Knowing when not to cross the comedy line

Surely most of us have experienced a joke that pushed the boundaries of what we consider acceptable, possibly a joke that offended us, or went too far in the name of humour. Yet much of today’s most successful comedy pushes these boundaries and would be bland if it tried to be inoffensive. However, does today’s society go too far in finding humorous what is objectionable to many? Anyone who has heard a sordid joke about Michael Jackson, or Madeleine McCann will know that any major event seems to encourage some to tell controversial jokes designed to shock. Recently, I’ve heard jokes about Haiti casually exchanged as if the fact that it’s a taboo subject makes it funnier. An acquaintance of mine thinks it’s hilarious to load a map of Haiti onto his computer screen and do something with the keys to make the screen shake. I’ve seen funnier things. These are jokes that, even if initially amusing, leave a bitter after taste.

Certain taboo jokes can be the very funniest; the last thing I want to convey in this article is that its writer has no sense of humour. There is no denying that the taboo can be hilarious before a line between humour and outright insensitivity is crossed. But in focusing on a recent event that still affects millions of people, a line has been crossed no matter what the joke. Perhaps the joke is supposed to be made even funnier in an ‘ironic’ way by the fact that it is deplorable, but can people no longer see the difference between risqué jokes and a lack of compassion? I find it hard to understand how, when someone knows something is hurtful to others, they can blithely go and say it – not as a thoughtless laugh, but as a joke designed to hit us where it hurts.

My already stretched tolerance for this type of joke was pushed to its limit last Wednesday when, before Pop at the SU, I found that the lacrosse team had chosen a “bad taste” dressing up theme for their drinking circle. There were some costumes that were amusing. There were some however, that horrified me; the two most shocking being someone dressed as a victim of the Haiti earthquake, and a girl dressed as Baby P. To my mind there is something deeply wrong when supposedly intelligent students at a respected university find it acceptable to dress up as a victim of child abuse for a laugh. It smacks of the Victorian freak show, the concept that what is disgusting or shocking is somehow funny. I can appreciate a good laugh, and I adore stand-up comedy, but generally it’s nice if after a great line you feel warm and entertained rather than as if you’ve been punched in the stomach. Again it’s as if these people think the ‘irony’ of a poor taste costume is enough to negate the complete contempt and lack of compassion that poking fun at a serious issue suggests.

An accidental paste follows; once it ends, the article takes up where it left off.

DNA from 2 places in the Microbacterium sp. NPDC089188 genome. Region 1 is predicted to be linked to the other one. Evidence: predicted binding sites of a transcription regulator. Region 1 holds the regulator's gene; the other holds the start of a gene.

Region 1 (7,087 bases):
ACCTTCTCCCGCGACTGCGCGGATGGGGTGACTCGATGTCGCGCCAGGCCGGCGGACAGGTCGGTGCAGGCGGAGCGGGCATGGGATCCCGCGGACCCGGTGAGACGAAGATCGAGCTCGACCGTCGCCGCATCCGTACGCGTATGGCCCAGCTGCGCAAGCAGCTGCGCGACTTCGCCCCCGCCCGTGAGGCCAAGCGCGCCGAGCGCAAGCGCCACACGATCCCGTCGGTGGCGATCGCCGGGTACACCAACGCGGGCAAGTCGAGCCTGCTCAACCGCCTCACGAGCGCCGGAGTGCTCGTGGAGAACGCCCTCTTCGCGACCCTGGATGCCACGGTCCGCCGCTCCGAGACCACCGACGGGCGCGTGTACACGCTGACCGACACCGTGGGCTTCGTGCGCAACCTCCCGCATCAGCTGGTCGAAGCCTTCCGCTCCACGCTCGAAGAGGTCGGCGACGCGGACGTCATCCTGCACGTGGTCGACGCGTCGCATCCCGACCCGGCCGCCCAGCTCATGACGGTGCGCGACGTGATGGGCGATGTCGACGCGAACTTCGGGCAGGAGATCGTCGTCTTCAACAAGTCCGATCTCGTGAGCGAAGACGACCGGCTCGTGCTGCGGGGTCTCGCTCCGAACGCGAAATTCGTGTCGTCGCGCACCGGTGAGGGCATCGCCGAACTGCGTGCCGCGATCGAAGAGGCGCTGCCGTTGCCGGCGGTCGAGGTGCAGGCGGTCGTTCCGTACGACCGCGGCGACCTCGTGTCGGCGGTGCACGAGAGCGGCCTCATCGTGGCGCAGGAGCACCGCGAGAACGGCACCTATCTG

To an extent, there’s been a media backlash against edgier comedy – the reaction to ‘Sachsgate’ and treatment of Russell Brand and Jonathan Ross showed a readiness to attack comedians that the media deems go too far in the name of humour. One might ask though whether this reaction was out of all proportion to the current state of apathy towards jokes made in poor taste every day, from those told ‘down the pub’ to the attitudes of comedians seeing how far they can push boundaries. Jimmy Carr faced a backlash in autumn of last year against the joke “Say what you like about those servicemen amputees from Iraq and Afghanistan, but we’re going to have a fucking good Paralympics team in 2012.” A joke that without doubt was made in poor taste and poorly timed, but which illustrated that many Britons could indeed feel self righteous anger at an offensive joke, if rather than being sexist or racist or generally objectionable, it was perceived as a direct attack on us and the people we know. In my experience, those who use the defence that we should “have a sense of humour” soon find the smiles wiped off their faces when a joke directly hurts them.

It shouldn’t be necessary for our comedians to face a loss of freedom of speech, or for the authorities to monitor how politically correct we are. Instead this is an issue that’s directly affected by the actions taken by individuals. So next time a ‘joke’ offends you, instead of smiling along with the crowd, ask yourself whether it might be braver to let your discomfort be known, not necessarily for your own benefit, but to stop perpetuating the idea that it is acceptable to make comedy from human suffering.


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